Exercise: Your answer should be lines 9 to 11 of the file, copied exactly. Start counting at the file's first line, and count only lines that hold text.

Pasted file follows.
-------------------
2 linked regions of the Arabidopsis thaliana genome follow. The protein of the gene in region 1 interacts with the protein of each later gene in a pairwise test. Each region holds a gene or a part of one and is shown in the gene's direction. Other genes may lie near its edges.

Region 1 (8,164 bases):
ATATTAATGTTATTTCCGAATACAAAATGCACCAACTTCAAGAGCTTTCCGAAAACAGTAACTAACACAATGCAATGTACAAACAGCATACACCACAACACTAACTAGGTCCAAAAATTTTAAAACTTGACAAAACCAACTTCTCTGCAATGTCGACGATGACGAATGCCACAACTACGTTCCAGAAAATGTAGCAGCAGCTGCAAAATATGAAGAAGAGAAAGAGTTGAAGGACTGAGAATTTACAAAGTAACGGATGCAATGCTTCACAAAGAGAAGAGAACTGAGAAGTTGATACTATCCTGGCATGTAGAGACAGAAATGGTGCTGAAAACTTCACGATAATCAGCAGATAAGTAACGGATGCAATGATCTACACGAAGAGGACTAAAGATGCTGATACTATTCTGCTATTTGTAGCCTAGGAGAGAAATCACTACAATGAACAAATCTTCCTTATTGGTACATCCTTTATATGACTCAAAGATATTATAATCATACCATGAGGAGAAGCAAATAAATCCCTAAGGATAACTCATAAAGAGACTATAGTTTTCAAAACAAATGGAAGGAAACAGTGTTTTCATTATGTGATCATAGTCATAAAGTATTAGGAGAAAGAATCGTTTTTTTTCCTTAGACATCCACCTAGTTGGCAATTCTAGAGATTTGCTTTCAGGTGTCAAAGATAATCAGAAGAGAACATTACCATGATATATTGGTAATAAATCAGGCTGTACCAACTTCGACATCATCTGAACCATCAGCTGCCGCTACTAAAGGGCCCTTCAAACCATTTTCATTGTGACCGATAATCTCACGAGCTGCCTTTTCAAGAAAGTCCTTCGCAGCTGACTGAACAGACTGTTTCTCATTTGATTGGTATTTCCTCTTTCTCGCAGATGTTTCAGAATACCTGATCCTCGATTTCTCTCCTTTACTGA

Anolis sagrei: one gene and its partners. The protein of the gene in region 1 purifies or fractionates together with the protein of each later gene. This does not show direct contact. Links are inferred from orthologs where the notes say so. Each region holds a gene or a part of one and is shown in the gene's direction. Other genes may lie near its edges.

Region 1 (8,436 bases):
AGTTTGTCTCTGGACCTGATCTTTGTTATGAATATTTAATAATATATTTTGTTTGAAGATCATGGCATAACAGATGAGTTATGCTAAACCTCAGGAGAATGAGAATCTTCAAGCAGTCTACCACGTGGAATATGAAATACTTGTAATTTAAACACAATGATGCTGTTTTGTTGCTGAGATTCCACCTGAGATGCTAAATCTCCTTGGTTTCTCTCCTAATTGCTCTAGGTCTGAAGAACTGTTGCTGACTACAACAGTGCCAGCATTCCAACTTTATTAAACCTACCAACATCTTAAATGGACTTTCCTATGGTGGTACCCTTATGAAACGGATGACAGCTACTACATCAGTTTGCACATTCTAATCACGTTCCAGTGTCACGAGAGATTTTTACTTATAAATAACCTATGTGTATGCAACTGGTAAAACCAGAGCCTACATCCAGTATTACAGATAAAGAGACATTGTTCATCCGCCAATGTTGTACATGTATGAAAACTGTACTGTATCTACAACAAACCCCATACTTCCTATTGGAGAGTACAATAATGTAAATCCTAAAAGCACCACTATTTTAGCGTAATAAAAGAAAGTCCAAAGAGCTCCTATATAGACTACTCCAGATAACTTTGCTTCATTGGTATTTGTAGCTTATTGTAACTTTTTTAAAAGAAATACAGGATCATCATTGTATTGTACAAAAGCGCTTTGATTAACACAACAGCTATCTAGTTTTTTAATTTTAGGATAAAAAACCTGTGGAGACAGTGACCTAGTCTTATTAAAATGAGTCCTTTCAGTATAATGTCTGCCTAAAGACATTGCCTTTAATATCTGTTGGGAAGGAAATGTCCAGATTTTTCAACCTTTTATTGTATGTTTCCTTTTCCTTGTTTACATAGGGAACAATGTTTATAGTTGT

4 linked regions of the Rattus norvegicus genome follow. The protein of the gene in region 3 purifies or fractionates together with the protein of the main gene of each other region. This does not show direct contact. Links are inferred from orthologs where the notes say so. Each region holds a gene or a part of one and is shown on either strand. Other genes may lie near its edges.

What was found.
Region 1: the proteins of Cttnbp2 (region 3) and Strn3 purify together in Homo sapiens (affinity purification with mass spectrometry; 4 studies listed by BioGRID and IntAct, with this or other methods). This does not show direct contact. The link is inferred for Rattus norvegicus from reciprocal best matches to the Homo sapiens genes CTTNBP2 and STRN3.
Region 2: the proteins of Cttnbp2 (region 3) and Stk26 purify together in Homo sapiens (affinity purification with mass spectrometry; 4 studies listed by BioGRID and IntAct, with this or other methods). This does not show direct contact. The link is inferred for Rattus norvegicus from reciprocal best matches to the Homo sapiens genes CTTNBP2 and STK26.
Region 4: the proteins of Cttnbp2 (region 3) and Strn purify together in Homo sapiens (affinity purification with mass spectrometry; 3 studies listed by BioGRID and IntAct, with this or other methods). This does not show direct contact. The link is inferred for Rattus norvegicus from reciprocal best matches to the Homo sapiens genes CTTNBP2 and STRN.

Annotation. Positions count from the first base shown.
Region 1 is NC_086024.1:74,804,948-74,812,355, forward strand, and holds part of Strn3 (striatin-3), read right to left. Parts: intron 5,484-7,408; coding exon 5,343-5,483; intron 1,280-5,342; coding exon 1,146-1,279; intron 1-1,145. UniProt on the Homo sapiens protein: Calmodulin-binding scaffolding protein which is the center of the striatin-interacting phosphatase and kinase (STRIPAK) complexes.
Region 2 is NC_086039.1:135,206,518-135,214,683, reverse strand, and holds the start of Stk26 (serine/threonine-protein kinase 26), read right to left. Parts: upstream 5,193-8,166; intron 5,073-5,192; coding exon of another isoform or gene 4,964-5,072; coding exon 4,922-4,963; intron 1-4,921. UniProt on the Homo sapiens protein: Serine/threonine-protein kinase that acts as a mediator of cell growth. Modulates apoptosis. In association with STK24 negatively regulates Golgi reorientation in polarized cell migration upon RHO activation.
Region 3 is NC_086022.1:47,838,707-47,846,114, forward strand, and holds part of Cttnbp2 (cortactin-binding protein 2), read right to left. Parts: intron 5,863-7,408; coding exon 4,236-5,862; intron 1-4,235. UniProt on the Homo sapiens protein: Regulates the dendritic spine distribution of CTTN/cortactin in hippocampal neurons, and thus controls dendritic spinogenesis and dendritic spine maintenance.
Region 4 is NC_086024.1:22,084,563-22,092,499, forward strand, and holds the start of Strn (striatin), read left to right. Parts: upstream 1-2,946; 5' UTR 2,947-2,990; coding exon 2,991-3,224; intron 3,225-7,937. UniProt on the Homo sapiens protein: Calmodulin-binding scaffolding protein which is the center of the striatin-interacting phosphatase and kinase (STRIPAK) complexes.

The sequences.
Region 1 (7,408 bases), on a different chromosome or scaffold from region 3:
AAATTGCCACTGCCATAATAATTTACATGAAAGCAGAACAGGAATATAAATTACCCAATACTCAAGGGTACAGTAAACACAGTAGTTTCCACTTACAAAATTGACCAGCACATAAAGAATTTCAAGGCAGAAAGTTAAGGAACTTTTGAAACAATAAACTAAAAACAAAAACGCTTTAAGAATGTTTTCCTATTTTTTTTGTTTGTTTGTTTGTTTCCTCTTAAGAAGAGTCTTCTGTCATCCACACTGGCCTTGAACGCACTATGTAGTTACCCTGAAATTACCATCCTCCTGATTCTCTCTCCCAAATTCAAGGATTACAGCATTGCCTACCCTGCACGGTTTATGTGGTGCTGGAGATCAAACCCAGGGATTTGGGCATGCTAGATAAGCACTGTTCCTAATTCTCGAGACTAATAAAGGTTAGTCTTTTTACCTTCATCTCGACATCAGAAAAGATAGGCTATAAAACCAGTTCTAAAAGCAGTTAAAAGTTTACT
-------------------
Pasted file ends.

Region 1: the proteins of Cttnbp2 (region 3) and Strn3 purify together in Homo sapiens (affinity purification with mass spectrometry; 4 studies listed by BioGRID and IntAct, with this or other methods). This does not show direct contact. The link is inferred for Rattus norvegicus from reciprocal best matches to the Homo sapiens genes CTTNBP2 and STRN3.
Region 2: the proteins of Cttnbp2 (region 3) and Stk26 purify together in Homo sapiens (affinity purification with mass spectrometry; 4 studies listed by BioGRID and IntAct, with this or other methods). This does not show direct contact. The link is inferred for Rattus norvegicus from reciprocal best matches to the Homo sapiens genes CTTNBP2 and STK26.
Region 4: the proteins of Cttnbp2 (region 3) and Strn purify together in Homo sapiens (affinity purification with mass spectrometry; 3 studies listed by BioGRID and IntAct, with this or other methods). This does not show direct contact. The link is inferred for Rattus norvegicus from reciprocal best matches to the Homo sapiens genes CTTNBP2 and STRN.